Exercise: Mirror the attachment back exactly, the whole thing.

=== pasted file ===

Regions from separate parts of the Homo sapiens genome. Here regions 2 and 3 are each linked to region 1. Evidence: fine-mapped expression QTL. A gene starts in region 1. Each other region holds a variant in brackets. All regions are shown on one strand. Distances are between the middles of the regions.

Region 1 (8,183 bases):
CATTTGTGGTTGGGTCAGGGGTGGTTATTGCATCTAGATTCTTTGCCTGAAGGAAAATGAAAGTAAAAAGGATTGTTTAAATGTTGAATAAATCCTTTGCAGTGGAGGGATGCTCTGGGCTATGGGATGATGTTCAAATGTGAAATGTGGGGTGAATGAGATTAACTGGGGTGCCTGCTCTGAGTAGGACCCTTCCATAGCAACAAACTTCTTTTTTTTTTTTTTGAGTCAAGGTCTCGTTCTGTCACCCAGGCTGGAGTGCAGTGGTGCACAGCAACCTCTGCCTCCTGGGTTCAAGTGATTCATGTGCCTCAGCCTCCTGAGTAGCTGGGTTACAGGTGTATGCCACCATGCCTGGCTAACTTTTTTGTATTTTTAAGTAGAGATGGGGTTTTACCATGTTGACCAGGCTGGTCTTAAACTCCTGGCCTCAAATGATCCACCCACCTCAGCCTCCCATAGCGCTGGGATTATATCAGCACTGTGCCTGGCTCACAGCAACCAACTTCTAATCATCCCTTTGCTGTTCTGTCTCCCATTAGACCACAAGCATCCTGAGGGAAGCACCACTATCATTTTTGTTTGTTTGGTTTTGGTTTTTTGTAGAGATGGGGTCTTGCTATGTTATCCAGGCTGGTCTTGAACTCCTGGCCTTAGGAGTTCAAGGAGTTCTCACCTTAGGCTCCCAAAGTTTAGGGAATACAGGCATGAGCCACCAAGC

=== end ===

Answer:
Regions from separate parts of the Homo sapiens genome. Here regions 2 and 3 are each linked to region 1. Evidence: fine-mapped expression QTL. A gene starts in region 1. Each other region holds a variant in brackets. All regions are shown on one strand. Distances are between the middles of the regions.

Region 1 (8,183 bases):
CATTTGTGGTTGGGTCAGGGGTGGTTATTGCATCTAGATTCTTTGCCTGAAGGAAAATGAAAGTAAAAAGGATTGTTTAAATGTTGAATAAATCCTTTGCAGTGGAGGGATGCTCTGGGCTATGGGATGATGTTCAAATGTGAAATGTGGGGTGAATGAGATTAACTGGGGTGCCTGCTCTGAGTAGGACCCTTCCATAGCAACAAACTTCTTTTTTTTTTTTTTGAGTCAAGGTCTCGTTCTGTCACCCAGGCTGGAGTGCAGTGGTGCACAGCAACCTCTGCCTCCTGGGTTCAAGTGATTCATGTGCCTCAGCCTCCTGAGTAGCTGGGTTACAGGTGTATGCCACCATGCCTGGCTAACTTTTTTGTATTTTTAAGTAGAGATGGGGTTTTACCATGTTGACCAGGCTGGTCTTAAACTCCTGGCCTCAAATGATCCACCCACCTCAGCCTCCCATAGCGCTGGGATTATATCAGCACTGTGCCTGGCTCACAGCAACCAACTTCTAATCATCCCTTTGCTGTTCTGTCTCCCATTAGACCACAAGCATCCTGAGGGAAGCACCACTATCATTTTTGTTTGTTTGGTTTTGGTTTTTTGTAGAGATGGGGTCTTGCTATGTTATCCAGGCTGGTCTTGAACTCCTGGCCTTAGGAGTTCAAGGAGTTCTCACCTTAGGCTCCCAAAGTTTAGGGAATACAGGCATGAGCCACCAAGC